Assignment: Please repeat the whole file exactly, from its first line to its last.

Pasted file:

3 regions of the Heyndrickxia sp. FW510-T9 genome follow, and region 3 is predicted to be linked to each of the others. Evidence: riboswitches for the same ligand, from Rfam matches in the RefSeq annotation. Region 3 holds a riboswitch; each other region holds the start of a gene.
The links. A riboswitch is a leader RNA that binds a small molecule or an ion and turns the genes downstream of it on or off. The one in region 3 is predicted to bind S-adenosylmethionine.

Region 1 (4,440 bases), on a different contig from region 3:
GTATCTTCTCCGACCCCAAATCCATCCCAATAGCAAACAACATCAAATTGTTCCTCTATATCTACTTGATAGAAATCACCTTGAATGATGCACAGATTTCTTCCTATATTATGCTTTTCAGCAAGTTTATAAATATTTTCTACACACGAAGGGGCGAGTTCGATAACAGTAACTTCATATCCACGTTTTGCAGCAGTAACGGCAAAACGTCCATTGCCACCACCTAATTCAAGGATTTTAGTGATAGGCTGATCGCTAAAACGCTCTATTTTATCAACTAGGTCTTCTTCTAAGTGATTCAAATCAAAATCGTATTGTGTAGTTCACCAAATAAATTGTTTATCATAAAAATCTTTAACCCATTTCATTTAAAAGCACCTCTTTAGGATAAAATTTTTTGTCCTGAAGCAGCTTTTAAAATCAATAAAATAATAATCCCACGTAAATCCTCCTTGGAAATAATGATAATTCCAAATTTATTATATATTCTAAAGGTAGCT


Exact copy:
3 regions of the Heyndrickxia sp. FW510-T9 genome follow, and region 3 is predicted to be linked to each of the others. Evidence: riboswitches for the same ligand, from Rfam matches in the RefSeq annotation. Region 3 holds a riboswitch; each other region holds the start of a gene.
The links. A riboswitch is a leader RNA that binds a small molecule or an ion and turns the genes downstream of it on or off. The one in region 3 is predicted to bind S-adenosylmethionine.

Region 1 (4,440 bases), on a different contig from region 3:
GTATCTTCTCCGACCCCAAATCCATCCCAATAGCAAACAACATCAAATTGTTCCTCTATATCTACTTGATAGAAATCACCTTGAATGATGCACAGATTTCTTCCTATATTATGCTTTTCAGCAAGTTTATAAATATTTTCTACACACGAAGGGGCGAGTTCGATAACAGTAACTTCATATCCACGTTTTGCAGCAGTAACGGCAAAACGTCCATTGCCACCACCTAATTCAAGGATTTTAGTGATAGGCTGATCGCTAAAACGCTCTATTTTATCAACTAGGTCTTCTTCTAAGTGATTCAAATCAAAATCGTATTGTGTAGTTCACCAAATAAATTGTTTATCATAAAAATCTTTAACCCATTTCATTTAAAAGCACCTCTTTAGGATAAAATTTTTTGTCCTGAAGCAGCTTTTAAAATCAATAAAATAATAATCCCACGTAAATCCTCCTTGGAAATAATGATAATTCCAAATTTATTATATATTCTAAAGGTAGCT